Opinions on whether they succeed or not will be as polarised as those concerning the monumental music and visionary opening scenes. But this is not supposed to be an attractive film, despite the beautiful country house setting and elegant actors; and von Trier’s suggestion that the idea of being crushed by an alien land mass might actually seem preferable to being suffocated by your family and destroyed by your own psyche rings with a certain bleak sincerity - even if it is, in fact, the awful false logic of depression.

Frances Morgan

Stake Land

Stake Land

Format: Cinema

Release date: 17 June 2011

Venues: Key cities

Distributor: Metrodome

Director: Jim Mickle

Writers:Nick Damici and Jim Mickle

Cast: Nick Damici, Connor Paolo, Kelly McGillis

USA 2010

98 mins

Jim Mickle’s Stake Land (2011) is a pretty good watch, with rousing action scenes where locals turned vampires tear up rural America, although this is hindered by some unneeded frills. The film is set in apocalyptic America (what has caused this is unexplained). Towns and cities are dysfunctional and many are deserted. Various groups jostle for position: an extremist Christian cult, disenfranchised ‘simple folk’ searching for a new frontier and a pack of blood-guzzling vampires, each aiming for supremacy.

The story follows the travels of vampire stalker Mister (Nick Damici, Mulberry Street, World Trade Center) and orphaned Martin (Connor Paolo, Gossip Girl), picked up by Mister as an apprentice/vampire killer pal (I hope named after George Romero’s awkward be-fanged teenager). They are trying to find the promised land, a mysterious place called New Eden.

Stake Land is part buddy movie, part road movie, part sci-fi, part social commentary, part Western. Watching the film is like flicking through cable channels: Mad Max follows Karate Kid follows The Champ, all with teeth. There is a lot going on and it’s impressive that the filmmakers manage to cover so much film territory. But it feels a bit like an attempt to cover their bases and have something for everyone: slowed-down glamorous sections where the leading actors look cool, set to a melancholic soundtrack, are next to gripping and noisy action scenes of blood lust and staking (the best part of the film for me), and sensitive bonding scenes between the characters as they travel through a stunning landscape. All this set to music that is so unnecessary it feels like being smothered with a pillow of emotional impact.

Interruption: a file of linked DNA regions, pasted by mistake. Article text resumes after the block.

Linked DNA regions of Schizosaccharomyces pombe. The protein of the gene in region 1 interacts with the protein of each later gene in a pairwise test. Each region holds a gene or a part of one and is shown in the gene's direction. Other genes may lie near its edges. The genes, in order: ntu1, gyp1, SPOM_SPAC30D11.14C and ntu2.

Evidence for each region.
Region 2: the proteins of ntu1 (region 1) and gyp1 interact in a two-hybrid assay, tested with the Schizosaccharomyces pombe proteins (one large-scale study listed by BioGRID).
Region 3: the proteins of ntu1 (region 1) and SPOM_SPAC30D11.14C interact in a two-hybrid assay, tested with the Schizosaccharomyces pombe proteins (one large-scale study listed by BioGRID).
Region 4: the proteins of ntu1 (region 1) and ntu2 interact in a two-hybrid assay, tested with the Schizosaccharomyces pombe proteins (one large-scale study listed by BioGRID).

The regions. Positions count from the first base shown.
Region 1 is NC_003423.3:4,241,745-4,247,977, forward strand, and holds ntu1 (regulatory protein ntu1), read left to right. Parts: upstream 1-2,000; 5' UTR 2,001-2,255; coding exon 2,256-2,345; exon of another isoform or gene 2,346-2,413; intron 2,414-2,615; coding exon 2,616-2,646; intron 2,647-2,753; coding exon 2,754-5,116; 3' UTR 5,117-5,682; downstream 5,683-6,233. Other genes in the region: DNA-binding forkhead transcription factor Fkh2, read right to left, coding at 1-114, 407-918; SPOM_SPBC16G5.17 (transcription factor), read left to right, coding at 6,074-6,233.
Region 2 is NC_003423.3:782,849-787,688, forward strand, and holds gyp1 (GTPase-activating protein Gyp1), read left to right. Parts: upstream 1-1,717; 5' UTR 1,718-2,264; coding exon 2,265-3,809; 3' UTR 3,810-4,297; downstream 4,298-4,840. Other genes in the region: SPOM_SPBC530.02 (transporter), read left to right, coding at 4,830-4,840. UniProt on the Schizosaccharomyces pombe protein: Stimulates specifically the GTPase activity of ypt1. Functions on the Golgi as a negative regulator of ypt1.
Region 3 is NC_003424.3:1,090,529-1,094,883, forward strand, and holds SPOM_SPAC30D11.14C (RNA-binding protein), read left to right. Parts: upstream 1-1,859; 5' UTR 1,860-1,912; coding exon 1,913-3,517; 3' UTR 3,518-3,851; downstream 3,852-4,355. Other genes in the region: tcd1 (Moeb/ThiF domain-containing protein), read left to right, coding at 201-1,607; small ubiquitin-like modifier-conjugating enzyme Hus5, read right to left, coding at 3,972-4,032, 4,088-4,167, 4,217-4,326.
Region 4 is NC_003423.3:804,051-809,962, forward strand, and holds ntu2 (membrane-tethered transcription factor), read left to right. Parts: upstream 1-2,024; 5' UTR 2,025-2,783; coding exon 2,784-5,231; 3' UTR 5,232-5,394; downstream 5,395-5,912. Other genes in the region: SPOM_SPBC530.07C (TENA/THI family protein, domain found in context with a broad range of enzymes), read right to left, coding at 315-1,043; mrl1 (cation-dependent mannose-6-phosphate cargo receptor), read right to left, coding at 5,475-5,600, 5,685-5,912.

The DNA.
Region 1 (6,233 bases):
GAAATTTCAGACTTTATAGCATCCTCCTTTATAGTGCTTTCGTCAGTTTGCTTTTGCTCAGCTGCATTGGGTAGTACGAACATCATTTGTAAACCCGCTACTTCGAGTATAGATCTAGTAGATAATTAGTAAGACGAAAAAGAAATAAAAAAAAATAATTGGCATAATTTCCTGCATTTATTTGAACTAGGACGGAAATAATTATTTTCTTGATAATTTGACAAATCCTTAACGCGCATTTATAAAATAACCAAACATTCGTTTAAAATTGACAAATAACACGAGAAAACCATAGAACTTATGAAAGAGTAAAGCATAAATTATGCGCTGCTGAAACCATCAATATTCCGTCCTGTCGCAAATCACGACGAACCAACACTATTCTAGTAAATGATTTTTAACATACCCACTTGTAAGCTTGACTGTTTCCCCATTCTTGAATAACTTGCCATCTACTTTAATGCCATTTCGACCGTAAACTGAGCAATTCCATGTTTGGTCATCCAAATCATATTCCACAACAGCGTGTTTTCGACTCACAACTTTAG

The subtext of the film seems to suggest that in a new era of sluggish economies and ecological disaster only the fittest will survive, and those commonly portrayed as a drain on resources and not ‘pulling their weight’ are cast out. Indeed, many sequences are reminiscent of media-fetishised disasters. Vampire-struck towns with deserted houses, shops and people scavenging for food reminded me of images of New Orleans after Hurricane Katrina or images of terrorist attacks. The vampire format has been used before to flesh out a particular time’s anxieties (disease, addiction, etc), and here it’s a fear of terrorism. With Stake Land, we’re made more aware than ever of a ‘watch your back’ generation of Americans desperately in need of a bit of meditation and some Ritalin.

Some of these references to contemporary society work well. One of the film’s strengths is the way familiar American suburban tropes are adjusted to fit this apocalyptic vamp landscape. The scenes where these mythical beings are seen as roadkill for ‘Nam-styled Mister, or where an infected Santa Claus awaits his impending doom in a cul-de-sac, dripping with tar-like blood, are high points. On the other hand, the relationships between the characters are not allowed to fully develop, so that the audience can neither genuinely root for them, nor really despise them. Damici’s character has some great moments and his cool lines give the film some laughs, but part of the narrative draw is dropped too early. Four of the people that Mister and Martin befriend are promptly killed off, notably an old woman and a black man, and rather predictably, it’s the young white couple who survive long enough to try and reach the promised land in the end.

Nicola Woodham